Police u-turn on ISP server logs

The National Crime Squad has retracted earlier statements suggesting that it had access to Demon Internet's download logs for a major investigation

The National Crime Squad (NCS) on Thursday denied that it had access to the traffic logs of Demon Internet for Operation Landmark, despite implying on Wednesday that it had "imaged" the servers of the Internet Service Provider (ISP) for 16 days.

British and Scottish police forces executed search warrants on 12 houses throughout the UK at 06:00 GMT on Wednesday, and seized thousands of files containing images of children being abused. Demon was praised for its cooperation with the investigation, which at the time the NCS said included allowing access to its servers. The NCS now claims that the ISP only provided it with publicly available information from newsgroup headers.

In an NCS press statement issued on Wednesday morning, detective superintendent Peter Spindler, who led the investigation and is billed as an expert in high-tech crime, said: "With the assistance of Demon Internet and the support and guidance of the National Hi-tech Crime Unit, we are able to show that those accessing these newsgroups did so regularly and with purpose." He also claimed on the Today programme that Demon was asked to image its servers for the duration of the investigation.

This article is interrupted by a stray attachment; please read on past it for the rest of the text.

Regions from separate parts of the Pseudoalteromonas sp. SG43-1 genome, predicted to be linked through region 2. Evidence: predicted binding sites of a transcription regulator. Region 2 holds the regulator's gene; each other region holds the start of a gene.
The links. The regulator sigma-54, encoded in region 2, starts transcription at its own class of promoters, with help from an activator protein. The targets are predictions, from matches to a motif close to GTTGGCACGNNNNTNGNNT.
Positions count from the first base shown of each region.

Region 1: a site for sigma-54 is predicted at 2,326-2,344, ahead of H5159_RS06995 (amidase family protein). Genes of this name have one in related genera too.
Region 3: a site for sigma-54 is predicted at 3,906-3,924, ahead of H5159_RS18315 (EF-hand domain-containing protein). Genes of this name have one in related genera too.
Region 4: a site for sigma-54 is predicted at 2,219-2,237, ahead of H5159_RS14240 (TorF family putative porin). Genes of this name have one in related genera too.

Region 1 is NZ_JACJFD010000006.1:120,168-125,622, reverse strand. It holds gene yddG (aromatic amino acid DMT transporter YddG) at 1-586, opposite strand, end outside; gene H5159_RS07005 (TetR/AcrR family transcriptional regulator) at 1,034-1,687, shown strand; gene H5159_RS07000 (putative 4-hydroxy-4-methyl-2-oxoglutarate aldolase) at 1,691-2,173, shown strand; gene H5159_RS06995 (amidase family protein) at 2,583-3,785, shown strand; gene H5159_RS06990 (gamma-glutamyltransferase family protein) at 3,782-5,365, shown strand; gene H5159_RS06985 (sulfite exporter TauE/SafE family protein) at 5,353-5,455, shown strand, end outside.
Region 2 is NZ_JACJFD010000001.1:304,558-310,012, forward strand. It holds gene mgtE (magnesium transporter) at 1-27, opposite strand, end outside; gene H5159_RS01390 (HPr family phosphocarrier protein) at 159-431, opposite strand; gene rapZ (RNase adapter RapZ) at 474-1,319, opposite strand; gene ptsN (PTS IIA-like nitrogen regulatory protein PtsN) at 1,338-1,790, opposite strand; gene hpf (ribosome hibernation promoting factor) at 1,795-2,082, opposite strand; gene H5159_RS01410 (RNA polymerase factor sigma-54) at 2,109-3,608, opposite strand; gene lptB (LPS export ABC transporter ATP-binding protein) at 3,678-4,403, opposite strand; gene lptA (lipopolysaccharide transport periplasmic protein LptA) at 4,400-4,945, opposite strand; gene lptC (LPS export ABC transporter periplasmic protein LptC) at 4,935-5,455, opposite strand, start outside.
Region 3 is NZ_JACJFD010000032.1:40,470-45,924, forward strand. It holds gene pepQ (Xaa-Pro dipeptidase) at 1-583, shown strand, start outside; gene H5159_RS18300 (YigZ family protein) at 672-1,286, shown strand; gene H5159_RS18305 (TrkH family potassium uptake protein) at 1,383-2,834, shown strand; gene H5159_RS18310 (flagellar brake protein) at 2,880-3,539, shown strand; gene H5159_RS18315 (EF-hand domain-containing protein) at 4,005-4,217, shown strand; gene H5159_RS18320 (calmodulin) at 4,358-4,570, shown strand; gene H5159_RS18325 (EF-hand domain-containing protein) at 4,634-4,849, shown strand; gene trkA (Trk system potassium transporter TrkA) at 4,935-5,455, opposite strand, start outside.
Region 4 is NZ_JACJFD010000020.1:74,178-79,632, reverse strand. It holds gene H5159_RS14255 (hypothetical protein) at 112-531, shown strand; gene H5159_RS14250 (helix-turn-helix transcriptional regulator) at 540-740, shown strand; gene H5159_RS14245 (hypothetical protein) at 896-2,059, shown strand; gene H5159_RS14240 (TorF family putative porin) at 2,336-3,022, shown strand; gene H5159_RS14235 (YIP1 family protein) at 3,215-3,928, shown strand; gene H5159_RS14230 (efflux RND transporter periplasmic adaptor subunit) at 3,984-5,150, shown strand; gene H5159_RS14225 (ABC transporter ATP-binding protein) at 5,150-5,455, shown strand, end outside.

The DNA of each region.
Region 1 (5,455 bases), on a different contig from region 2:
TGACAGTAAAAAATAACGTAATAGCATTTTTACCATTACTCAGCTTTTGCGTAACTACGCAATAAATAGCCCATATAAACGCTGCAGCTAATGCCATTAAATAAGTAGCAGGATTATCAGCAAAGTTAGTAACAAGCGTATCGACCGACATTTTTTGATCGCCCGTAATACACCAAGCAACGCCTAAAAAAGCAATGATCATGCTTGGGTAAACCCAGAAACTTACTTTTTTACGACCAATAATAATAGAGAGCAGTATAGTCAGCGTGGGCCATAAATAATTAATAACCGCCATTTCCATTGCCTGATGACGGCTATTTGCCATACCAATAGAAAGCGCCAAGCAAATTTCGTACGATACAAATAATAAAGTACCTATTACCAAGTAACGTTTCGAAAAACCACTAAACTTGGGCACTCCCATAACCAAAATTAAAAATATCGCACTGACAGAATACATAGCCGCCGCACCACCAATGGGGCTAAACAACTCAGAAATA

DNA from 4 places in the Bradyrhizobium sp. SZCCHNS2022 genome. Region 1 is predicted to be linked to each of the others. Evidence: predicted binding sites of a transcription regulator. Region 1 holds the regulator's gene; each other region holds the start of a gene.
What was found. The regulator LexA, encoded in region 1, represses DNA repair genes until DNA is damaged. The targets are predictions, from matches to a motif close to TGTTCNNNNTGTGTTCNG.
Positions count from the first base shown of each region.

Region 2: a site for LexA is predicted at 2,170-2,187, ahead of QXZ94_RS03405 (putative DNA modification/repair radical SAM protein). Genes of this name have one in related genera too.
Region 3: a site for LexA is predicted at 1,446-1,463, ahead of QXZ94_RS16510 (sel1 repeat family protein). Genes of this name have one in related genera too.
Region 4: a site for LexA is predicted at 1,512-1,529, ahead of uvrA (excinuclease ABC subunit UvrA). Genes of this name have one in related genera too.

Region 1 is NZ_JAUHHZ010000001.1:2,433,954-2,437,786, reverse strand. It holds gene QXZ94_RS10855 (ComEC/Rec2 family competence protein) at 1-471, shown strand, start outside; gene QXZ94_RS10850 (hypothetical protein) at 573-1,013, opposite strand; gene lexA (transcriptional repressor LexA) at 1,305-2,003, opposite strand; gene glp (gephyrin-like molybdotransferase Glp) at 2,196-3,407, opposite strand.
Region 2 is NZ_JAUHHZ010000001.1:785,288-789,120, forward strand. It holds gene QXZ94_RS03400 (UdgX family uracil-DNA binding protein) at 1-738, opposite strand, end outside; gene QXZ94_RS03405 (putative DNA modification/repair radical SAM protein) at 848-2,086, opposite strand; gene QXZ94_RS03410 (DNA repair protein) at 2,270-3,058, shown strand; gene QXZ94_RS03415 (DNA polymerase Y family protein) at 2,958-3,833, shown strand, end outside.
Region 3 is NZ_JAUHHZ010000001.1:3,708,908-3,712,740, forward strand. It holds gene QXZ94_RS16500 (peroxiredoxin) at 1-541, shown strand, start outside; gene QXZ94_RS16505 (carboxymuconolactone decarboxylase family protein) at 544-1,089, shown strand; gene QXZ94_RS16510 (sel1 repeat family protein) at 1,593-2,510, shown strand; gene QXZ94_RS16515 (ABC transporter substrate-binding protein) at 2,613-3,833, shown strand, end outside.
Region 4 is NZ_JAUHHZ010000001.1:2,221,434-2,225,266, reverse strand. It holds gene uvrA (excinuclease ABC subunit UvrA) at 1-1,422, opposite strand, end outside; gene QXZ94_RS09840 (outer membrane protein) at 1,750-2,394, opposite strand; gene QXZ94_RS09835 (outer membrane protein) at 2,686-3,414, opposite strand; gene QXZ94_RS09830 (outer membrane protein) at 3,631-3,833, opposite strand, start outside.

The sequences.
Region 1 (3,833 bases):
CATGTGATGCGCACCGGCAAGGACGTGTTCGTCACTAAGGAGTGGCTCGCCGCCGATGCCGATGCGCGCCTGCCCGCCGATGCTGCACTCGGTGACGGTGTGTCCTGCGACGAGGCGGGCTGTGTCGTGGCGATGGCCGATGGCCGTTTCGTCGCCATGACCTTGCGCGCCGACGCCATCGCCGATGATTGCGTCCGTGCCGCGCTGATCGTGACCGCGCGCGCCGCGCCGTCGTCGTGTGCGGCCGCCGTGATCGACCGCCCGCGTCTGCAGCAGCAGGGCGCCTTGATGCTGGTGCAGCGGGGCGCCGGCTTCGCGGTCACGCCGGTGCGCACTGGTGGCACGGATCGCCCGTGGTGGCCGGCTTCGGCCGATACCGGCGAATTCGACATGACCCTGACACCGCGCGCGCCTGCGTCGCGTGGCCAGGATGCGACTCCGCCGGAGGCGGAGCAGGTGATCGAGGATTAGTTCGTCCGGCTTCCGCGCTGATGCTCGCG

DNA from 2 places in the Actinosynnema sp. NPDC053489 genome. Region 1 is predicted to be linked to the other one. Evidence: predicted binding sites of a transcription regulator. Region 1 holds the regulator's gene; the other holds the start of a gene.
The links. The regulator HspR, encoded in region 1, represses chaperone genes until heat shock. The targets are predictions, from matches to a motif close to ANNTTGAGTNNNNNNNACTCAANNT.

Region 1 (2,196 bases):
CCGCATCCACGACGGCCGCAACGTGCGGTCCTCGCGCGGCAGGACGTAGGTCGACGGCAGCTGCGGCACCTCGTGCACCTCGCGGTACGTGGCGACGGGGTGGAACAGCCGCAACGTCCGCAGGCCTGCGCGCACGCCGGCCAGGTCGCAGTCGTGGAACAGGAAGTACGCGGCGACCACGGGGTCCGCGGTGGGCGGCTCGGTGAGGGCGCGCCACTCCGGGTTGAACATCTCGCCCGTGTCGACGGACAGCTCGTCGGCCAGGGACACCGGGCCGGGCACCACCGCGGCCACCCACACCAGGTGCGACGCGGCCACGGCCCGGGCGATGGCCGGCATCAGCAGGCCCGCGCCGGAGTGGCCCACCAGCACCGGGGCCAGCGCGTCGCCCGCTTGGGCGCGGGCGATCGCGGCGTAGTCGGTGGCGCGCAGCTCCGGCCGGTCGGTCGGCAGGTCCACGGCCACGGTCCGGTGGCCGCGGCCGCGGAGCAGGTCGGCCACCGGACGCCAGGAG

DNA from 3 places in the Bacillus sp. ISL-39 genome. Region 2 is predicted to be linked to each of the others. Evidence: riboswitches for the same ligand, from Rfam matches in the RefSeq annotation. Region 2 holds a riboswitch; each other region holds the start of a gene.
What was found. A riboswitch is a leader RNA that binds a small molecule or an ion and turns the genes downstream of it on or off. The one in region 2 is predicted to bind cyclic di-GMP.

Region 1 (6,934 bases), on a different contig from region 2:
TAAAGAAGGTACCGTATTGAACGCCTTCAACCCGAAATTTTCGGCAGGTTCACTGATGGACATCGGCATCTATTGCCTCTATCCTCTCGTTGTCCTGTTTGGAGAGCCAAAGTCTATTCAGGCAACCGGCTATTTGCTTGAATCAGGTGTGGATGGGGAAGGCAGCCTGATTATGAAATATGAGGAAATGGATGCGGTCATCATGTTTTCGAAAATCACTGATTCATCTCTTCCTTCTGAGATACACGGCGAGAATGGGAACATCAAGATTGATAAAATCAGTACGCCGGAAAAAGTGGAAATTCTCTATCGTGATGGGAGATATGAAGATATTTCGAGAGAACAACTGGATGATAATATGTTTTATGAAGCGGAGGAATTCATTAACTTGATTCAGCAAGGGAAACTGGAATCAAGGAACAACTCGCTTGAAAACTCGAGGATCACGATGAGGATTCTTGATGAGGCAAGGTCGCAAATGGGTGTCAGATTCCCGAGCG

NCS has now retracted these statements, and admits that the terminology used was misleading. "'Imaged' was a phrase that I was given, which was the wrong phrase," said an NCS press officer. "We had access to the servers, but we didn't access any logs."

When used in an accurate context, the "image" of a server refers to an entire copy of the content of a server, including all software and traffic logs that is held on it. "Spindler didn't mean what those of us in the industry would interpret that to mean -- he's not a technical expert, he's a policeman," added Ian Hood, director of corporate communications at Thus, the company that owns Demon.

The official line on Thursday was that NCS only had access to Demon's NNTP (network news transport protocol) servers, meaning that it had the same level of access to information as a member of the public with a Demon connection. "We created a direct connection between NCS and the newsgroup servers, and configured it so that they could download the messages very quickly," said Hood, to clarify the assistance that Demon provided. "We also kept the message base for longer than we would normally do so, so that they could check against old postings."

British privacy and policy-making groups, who have asked not to be named, are suspicious of the discrepancy between the original statement issued by NCS on Wednesday, which implied that it has access to Demon download logs, and the revised statements on Thursday. But NCS insists that the 10,000 IP addresses gathered through the investigation were obtained legally.

Demon Internet differs from most ISPs by giving its customers a static IP address. "It will always be trivial to go from Demon's NNTP server logs back to the user's account," said a technical expert at ZDNet UK. When the Regulation of Investigatory Powers Act (RIPA) part I, chapter II and the Anti-Terrorism Bill come into force, ISPs can be required to retain traffic data, and must disclose on the authority of a superintendent, all IP addresses of those subscribers downloading from any newsgroup, without a warrant.

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